How To Instill A Love Of Learning In Your Teen

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An article from Portland Family Counseling

Is your child succeeding in school? For some of you, this may seem like an easy answer, if they're getting good grades then yes, if not then no. In general, we believe that grades get far too much focus and attention. Over the years we have seen too many kids graduate with stellar grades only to flounder after high school. We have also seen many teens graduate with average GPA's who later went on to thrive once they were able to find a college or training program that matched their learning style and interests.  Our goal in this article is to challenge some of your assumptions about not only what success means to you and your child but also how to view your own role in your child's education.
 
Our present format of education in high schools unfortunately offers little inspiration for most teenagers. With schools placing new emphasis on standardized tests, it is often difficult for teachers to adequately engage students and even more difficult for students to discover the joys of learning. Instead, many students learn to "beat the system" by taking short cuts, cheating, or figuring out how to just get by to get you and their teachers off their back. These habits and attitudes will obviously not help them become the healthy and well rounded adults that you want them to be. That's why your role is so essential. Whether your child is an A student or failing classes, it's important that you are actively engaged in your child's education and learning.
 
What Doesn't Work
 
Turning your home into a police state:  Spending all of your time regulating if and when your child has done their schoolwork only creates added stress for you and resentment and frustration about school for your child.  While it is important to teach your child to do their work, study and turn things in on time, your energy should be balanced between this and engaging in their learning.
 
Doing their work for them: It's hard as a parent to see your child turn in a poorly written paper or a messy poster board, but it's much worse for a teen to learn that it's ok to have others do their work for them.  When parents do the work for their children, they unintentionally instill poor work habits and even worse self-esteem. It's ok to help your child brainstorm, think through ideas or gather supplies for presentations but the work they turn in should be their own.
 
Checking out until their grades come out:  Grades come out four times a year and that is just too long a period for many teens to stay motivated on their own. Teens get very frustrated and confused when their parents, who have been uninvolved in their education for several months, suddenly ground them for poor grades.
 
What Works
 
Talking with your child about their learning: Talk with your child every day about what they are learning about in school.  Share your knowledge, interests, or experiences.  The internet gives parents the opportunity to quickly read about any topic their child might be learning about, allowing them an opportunity to share interesting facts.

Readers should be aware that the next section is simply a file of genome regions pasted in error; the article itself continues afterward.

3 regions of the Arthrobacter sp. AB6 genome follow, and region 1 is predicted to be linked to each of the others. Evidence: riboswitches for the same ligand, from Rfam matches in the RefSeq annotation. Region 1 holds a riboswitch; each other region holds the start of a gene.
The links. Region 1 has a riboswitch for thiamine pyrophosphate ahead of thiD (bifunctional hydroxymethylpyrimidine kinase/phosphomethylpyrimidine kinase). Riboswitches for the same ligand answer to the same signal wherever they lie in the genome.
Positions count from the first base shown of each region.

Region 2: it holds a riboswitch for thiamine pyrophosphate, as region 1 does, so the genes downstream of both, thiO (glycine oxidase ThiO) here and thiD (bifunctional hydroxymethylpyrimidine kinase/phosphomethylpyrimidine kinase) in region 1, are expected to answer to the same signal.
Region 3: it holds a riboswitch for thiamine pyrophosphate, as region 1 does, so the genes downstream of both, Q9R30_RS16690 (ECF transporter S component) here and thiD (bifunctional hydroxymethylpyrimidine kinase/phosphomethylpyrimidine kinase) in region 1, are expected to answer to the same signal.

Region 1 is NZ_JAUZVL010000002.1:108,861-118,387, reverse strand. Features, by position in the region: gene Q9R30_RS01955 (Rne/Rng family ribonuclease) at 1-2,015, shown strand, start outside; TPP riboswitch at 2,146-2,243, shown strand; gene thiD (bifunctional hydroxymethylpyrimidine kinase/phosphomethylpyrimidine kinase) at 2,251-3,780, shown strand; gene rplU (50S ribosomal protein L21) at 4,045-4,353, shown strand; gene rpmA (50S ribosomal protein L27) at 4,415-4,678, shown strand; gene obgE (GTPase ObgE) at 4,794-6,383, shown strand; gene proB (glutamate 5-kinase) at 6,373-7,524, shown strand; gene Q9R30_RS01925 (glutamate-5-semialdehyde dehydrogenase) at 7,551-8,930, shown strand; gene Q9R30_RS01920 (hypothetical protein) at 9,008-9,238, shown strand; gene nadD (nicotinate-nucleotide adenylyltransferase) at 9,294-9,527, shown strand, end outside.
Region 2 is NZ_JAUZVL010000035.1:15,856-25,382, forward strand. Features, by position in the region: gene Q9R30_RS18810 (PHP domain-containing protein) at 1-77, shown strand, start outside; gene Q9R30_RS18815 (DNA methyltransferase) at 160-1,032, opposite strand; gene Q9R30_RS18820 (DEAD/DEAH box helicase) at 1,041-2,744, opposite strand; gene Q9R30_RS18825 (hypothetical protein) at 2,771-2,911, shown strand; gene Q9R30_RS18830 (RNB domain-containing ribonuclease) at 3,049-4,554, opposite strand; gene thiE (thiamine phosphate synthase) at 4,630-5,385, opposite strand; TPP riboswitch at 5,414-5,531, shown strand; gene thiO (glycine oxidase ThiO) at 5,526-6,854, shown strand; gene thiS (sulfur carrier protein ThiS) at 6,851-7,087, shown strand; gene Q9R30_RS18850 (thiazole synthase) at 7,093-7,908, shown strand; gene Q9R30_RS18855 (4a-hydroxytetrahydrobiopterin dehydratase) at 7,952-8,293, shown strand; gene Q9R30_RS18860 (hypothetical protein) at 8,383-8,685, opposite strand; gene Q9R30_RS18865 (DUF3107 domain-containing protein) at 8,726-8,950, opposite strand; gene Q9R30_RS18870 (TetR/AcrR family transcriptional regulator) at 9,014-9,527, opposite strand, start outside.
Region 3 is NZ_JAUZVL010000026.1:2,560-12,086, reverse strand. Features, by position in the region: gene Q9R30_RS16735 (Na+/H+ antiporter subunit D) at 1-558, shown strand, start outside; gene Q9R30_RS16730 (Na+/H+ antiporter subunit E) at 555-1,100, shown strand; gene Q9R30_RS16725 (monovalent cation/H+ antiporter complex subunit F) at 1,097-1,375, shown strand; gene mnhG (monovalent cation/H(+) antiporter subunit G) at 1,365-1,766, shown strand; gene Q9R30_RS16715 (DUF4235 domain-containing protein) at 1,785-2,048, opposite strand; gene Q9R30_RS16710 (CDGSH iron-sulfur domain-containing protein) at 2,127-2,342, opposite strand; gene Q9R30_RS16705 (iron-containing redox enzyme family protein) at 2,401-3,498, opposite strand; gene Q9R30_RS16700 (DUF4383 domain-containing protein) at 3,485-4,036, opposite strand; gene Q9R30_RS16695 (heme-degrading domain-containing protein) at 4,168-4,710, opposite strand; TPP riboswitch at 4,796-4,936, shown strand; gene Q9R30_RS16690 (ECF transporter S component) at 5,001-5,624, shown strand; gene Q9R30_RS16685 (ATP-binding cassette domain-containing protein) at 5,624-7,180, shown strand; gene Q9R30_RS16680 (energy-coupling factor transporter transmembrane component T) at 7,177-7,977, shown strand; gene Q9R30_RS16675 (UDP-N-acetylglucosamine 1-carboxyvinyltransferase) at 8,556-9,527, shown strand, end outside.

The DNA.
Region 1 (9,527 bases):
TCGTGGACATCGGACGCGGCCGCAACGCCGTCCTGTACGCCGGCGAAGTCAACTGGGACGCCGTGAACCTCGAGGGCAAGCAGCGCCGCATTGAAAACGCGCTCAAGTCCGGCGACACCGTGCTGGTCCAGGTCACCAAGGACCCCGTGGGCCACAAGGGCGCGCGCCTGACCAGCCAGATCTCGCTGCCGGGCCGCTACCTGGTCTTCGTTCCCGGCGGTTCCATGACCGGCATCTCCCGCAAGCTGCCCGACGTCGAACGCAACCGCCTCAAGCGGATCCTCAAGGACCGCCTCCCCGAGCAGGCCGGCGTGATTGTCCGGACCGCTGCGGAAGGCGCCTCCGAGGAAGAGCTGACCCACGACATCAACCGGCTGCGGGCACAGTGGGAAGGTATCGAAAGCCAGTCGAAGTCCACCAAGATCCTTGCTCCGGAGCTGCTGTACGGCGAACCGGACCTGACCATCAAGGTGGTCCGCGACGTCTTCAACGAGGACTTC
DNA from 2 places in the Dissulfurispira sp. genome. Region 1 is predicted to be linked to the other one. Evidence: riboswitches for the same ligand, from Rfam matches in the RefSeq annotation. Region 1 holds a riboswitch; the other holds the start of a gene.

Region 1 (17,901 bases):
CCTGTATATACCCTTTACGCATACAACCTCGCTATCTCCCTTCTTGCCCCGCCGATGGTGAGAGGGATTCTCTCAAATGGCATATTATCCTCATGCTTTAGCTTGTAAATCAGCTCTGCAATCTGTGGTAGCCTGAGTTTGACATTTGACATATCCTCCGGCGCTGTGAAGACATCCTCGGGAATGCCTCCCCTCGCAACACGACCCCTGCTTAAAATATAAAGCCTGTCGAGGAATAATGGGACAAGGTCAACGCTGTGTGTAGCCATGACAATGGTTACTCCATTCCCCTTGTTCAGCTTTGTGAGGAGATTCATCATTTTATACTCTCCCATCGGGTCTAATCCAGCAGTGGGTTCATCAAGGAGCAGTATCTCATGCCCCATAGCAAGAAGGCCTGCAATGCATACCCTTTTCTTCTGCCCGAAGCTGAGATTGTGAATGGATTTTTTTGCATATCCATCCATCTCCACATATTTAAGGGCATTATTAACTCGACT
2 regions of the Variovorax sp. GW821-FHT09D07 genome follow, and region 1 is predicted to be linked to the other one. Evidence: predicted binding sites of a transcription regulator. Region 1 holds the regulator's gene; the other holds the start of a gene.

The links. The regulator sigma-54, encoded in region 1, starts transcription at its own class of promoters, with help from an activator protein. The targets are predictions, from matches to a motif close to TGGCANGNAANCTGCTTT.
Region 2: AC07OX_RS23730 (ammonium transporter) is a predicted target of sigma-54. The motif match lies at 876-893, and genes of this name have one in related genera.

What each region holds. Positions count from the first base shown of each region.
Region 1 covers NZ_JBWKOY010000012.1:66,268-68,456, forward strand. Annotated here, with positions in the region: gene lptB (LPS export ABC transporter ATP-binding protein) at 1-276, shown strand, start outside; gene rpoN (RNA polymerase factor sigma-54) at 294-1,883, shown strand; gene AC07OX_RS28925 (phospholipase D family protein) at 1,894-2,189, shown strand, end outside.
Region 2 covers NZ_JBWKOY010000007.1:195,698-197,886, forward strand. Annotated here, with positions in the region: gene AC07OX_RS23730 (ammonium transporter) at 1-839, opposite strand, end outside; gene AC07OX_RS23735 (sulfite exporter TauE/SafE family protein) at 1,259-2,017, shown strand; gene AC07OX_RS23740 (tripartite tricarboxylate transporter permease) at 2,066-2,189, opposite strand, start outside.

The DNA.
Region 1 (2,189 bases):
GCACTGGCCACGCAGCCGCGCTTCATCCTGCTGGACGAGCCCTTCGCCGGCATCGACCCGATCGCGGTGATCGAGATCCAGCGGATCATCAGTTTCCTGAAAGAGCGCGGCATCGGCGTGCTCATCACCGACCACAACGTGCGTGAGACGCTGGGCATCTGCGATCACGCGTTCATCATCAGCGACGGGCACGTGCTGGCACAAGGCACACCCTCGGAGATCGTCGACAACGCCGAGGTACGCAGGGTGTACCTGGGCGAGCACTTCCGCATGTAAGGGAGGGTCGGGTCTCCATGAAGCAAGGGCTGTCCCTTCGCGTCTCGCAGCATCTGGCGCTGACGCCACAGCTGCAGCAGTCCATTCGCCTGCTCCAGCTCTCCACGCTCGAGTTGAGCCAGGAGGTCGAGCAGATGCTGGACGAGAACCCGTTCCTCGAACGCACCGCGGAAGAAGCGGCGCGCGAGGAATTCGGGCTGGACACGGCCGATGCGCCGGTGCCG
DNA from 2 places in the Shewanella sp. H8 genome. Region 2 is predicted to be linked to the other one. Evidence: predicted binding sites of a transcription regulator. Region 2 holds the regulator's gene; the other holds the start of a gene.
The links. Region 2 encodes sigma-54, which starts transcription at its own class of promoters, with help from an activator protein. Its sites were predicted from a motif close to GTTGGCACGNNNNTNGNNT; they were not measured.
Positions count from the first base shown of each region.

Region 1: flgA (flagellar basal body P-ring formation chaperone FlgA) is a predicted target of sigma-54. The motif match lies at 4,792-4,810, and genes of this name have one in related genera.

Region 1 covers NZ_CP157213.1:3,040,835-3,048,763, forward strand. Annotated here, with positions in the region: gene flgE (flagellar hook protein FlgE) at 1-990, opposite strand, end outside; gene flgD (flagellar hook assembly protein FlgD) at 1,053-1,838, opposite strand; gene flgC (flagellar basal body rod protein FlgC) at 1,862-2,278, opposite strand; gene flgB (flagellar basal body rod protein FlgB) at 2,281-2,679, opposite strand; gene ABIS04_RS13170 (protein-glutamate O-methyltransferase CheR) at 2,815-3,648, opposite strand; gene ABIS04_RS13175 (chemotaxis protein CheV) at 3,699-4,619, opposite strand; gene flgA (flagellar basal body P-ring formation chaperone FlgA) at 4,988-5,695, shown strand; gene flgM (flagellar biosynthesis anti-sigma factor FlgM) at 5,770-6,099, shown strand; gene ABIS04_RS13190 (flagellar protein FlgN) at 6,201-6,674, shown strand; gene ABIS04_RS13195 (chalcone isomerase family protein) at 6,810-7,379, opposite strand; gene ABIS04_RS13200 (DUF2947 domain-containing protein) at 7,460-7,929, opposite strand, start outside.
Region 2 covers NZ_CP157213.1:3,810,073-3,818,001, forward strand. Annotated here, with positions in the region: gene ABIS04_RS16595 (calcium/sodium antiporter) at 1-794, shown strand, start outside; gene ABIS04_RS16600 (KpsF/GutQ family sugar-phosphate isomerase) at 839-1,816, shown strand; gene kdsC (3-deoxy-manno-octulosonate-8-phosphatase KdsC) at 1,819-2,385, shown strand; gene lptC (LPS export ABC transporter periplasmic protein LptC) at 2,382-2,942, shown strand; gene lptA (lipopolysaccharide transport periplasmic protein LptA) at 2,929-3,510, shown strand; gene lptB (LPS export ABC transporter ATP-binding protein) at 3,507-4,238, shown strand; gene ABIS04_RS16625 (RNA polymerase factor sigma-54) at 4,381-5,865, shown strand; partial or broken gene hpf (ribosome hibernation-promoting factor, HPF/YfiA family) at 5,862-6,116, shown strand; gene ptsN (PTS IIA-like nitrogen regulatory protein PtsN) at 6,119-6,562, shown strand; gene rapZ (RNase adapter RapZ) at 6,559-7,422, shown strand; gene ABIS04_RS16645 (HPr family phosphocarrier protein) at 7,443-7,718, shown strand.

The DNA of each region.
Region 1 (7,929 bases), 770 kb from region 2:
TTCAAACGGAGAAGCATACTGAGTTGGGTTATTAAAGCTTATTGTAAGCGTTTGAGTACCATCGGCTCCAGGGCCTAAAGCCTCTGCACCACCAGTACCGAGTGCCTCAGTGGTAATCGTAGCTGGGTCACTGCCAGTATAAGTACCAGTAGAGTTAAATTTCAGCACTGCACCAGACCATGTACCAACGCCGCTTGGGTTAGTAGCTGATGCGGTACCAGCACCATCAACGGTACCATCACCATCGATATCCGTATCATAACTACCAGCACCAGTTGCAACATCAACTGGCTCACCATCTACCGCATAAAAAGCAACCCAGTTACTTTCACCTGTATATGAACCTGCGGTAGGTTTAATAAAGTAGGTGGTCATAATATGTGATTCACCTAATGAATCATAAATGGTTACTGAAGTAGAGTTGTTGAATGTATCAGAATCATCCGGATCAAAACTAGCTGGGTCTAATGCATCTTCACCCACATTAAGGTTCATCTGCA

Tying your child's learning to real life: Once children enter the upper grades, learning can feel distant from their everyday life.  Help make connections between everyday life and what your child is learning by connecting the dots for them. Most teens don't realize how much math goes into designing their favorite video games and sports equipment or how much language and writing skills go into their favorite magazine articles and books.
 
Teaching your child how to organize themselves and study: We always ask students who are struggling in school how they learned how to study.  Most say they never did.  Teach your child how to study for tests by helping them with organization skills and structure. Support their learning in a way that matches their own unique learning style. For example, some kids are more visual, others more auditory and others more tactile.
 
Acknowledging your child's hard work:  School is hard for most kids and after spending all day at school, many children have hours of homework.  Don't forget to praise your child for studying, working hard on an assignment and anytime they prioritize school over another fun activity.
 
Learning alongside your child:  A few times a year, take the time to learn about the same topics your child is learning about.   Pick one book your child is reading in English class, read it at the same pace as your child and talk with them about their assignments in depth. The same can be done with a chapter from a history, science or economics book.
 
Modeling a love of learning:  It's hard for some teens to see why they should put time and energy into their academics if they don't see you also taking the time to learn new things.  Read books and talk about them with your child.  Talk about current events, history, politics or social justice at the dinner table and on car rides.  
 
Children love learning when they can engage and feel competent, not when they are lectured to. By engaging in your teen's learning you will provide both you and your child the opportunity to learn new things, build effective life long habits, and even more importantly, build a stronger connection through the love of learning.

 

 

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